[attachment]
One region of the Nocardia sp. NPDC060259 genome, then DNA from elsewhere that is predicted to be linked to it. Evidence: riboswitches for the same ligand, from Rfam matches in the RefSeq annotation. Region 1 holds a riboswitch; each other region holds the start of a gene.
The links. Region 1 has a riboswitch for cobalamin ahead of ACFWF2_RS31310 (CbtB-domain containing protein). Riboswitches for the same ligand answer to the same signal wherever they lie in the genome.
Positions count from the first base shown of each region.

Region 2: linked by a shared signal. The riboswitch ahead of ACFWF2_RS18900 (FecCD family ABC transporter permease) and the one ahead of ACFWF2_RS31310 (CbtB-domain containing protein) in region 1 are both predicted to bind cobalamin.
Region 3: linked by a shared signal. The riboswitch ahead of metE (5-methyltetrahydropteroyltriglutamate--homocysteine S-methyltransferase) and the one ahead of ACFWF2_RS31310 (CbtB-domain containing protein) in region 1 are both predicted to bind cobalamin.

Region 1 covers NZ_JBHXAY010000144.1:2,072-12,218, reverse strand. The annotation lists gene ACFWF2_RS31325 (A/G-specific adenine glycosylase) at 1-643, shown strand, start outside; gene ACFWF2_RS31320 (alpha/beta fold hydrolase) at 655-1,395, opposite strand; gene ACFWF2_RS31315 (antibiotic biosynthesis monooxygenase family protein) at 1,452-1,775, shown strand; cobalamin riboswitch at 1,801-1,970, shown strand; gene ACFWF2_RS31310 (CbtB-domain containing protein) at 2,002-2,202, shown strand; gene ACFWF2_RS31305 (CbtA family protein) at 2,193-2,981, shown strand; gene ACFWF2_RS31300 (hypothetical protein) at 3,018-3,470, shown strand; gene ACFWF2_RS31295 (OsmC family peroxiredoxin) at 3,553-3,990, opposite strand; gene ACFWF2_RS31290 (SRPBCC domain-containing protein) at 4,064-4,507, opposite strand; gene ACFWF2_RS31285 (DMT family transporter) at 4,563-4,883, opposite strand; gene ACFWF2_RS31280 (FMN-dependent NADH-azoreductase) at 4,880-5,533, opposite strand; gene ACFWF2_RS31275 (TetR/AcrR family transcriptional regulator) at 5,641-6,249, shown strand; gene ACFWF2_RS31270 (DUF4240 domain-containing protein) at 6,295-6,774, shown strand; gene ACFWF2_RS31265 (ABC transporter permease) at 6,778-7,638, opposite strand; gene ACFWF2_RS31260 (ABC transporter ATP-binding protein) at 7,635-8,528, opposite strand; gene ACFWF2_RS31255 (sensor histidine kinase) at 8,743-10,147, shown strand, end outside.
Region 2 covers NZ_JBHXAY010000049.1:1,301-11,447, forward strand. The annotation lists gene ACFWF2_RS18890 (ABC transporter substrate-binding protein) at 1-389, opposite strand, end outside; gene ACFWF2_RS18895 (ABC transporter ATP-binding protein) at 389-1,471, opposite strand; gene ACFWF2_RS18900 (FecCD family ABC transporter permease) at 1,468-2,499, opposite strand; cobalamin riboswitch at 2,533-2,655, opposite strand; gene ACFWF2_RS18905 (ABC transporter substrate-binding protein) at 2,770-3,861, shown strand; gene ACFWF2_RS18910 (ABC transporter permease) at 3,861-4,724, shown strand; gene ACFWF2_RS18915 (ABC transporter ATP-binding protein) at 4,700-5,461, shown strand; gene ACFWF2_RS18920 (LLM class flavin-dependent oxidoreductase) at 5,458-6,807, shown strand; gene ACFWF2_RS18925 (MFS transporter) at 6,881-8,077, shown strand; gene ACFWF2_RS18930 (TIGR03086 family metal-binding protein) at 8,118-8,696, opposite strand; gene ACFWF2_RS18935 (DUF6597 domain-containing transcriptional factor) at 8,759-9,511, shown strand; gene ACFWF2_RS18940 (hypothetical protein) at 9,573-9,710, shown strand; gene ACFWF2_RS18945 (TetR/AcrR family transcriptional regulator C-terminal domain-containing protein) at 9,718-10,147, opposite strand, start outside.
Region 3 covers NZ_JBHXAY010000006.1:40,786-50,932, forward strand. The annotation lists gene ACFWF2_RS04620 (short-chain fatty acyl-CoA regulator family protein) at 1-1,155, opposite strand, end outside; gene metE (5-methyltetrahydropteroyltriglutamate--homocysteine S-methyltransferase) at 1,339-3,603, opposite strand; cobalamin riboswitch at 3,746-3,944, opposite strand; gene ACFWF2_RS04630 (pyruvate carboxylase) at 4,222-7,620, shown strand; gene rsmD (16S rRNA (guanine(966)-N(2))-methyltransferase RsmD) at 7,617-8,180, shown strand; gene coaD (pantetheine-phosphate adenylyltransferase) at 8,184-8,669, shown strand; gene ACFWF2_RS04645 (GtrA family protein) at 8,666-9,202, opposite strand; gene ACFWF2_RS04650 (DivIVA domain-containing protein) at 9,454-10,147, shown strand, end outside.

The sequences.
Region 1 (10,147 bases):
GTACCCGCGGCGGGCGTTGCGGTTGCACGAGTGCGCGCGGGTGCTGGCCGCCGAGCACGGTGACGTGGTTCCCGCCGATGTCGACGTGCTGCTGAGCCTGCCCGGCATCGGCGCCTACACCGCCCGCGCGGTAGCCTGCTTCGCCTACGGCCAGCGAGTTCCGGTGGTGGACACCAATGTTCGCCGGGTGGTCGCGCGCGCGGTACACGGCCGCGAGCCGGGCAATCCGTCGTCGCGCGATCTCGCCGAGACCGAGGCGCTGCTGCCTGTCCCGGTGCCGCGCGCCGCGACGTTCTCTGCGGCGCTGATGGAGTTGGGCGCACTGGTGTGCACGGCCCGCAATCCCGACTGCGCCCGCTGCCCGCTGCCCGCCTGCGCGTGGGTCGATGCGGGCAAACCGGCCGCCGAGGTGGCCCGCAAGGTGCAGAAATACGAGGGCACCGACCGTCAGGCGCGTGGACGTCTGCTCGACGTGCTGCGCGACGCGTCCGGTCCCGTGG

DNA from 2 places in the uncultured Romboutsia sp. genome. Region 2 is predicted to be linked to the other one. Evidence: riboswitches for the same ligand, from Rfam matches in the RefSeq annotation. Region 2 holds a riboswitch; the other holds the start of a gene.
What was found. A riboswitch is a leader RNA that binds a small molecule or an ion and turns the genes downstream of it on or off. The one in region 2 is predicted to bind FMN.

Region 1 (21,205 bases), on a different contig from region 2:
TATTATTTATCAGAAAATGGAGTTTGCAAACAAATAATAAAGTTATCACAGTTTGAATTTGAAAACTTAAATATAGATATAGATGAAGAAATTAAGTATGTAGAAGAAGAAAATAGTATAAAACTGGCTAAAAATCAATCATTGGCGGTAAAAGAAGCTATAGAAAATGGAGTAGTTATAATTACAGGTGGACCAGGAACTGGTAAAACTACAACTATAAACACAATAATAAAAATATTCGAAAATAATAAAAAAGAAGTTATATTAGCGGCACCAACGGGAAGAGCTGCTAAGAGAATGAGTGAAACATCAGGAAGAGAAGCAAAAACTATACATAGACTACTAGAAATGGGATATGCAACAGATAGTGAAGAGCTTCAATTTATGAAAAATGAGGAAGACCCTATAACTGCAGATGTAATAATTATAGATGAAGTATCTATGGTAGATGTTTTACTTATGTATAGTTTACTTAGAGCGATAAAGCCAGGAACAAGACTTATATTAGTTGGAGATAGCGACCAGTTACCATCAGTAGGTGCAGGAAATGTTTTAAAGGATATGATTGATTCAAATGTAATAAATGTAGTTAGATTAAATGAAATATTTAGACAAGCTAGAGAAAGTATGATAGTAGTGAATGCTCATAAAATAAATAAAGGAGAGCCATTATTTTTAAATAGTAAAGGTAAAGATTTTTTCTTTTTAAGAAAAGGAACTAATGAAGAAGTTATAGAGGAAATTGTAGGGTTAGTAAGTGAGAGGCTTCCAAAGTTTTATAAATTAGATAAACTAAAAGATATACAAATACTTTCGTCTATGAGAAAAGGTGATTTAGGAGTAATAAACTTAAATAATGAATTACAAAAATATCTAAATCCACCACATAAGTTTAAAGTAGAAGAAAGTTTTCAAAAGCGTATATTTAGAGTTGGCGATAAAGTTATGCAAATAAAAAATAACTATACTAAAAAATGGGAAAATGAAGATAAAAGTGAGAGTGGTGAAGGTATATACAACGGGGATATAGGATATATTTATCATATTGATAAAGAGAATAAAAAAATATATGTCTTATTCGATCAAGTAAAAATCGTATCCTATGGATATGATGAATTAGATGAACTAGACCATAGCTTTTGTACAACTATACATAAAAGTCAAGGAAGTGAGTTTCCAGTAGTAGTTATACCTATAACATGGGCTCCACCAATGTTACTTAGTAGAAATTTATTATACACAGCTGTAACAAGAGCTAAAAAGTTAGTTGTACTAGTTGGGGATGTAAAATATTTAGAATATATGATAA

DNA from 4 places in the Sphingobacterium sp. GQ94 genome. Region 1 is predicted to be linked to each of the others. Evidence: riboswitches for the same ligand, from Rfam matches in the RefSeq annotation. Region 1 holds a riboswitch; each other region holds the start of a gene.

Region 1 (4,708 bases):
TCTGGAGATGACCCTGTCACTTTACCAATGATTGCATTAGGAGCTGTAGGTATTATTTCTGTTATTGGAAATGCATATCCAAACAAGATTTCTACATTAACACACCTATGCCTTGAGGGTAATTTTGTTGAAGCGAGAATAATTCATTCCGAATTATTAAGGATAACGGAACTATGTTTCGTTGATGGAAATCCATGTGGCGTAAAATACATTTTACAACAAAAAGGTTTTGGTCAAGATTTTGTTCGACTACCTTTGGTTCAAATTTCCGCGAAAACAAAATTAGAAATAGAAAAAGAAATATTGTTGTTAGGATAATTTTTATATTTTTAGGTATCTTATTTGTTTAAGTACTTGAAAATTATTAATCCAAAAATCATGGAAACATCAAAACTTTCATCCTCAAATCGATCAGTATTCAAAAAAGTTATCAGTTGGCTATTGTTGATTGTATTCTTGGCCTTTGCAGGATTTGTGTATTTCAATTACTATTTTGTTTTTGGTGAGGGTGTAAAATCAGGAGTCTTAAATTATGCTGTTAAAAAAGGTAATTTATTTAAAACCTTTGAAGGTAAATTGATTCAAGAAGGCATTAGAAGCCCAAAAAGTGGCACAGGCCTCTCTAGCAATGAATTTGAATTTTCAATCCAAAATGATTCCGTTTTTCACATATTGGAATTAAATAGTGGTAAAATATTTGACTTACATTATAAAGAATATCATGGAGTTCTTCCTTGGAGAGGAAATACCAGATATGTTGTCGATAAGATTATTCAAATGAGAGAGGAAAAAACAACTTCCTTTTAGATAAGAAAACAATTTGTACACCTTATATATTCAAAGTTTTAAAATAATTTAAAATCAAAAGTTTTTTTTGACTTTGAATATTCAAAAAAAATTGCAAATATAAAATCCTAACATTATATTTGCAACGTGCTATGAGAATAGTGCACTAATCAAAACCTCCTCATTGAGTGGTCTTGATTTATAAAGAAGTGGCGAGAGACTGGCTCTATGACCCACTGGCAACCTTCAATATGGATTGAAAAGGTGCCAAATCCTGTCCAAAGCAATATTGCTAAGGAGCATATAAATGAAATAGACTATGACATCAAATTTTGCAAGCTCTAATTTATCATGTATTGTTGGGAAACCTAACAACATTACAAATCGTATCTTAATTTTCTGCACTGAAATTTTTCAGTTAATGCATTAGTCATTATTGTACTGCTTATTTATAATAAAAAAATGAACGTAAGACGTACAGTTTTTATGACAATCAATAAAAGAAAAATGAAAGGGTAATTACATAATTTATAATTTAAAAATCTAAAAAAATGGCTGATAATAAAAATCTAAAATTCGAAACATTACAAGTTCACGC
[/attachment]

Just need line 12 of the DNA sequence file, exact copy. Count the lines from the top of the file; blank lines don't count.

DNA from 2 places in the uncultured Romboutsia sp. genome. Region 2 is predicted to be linked to the other one. Evidence: riboswitches for the same ligand, from Rfam matches in the RefSeq annotation. Region 2 holds a riboswitch; the other holds the start of a gene.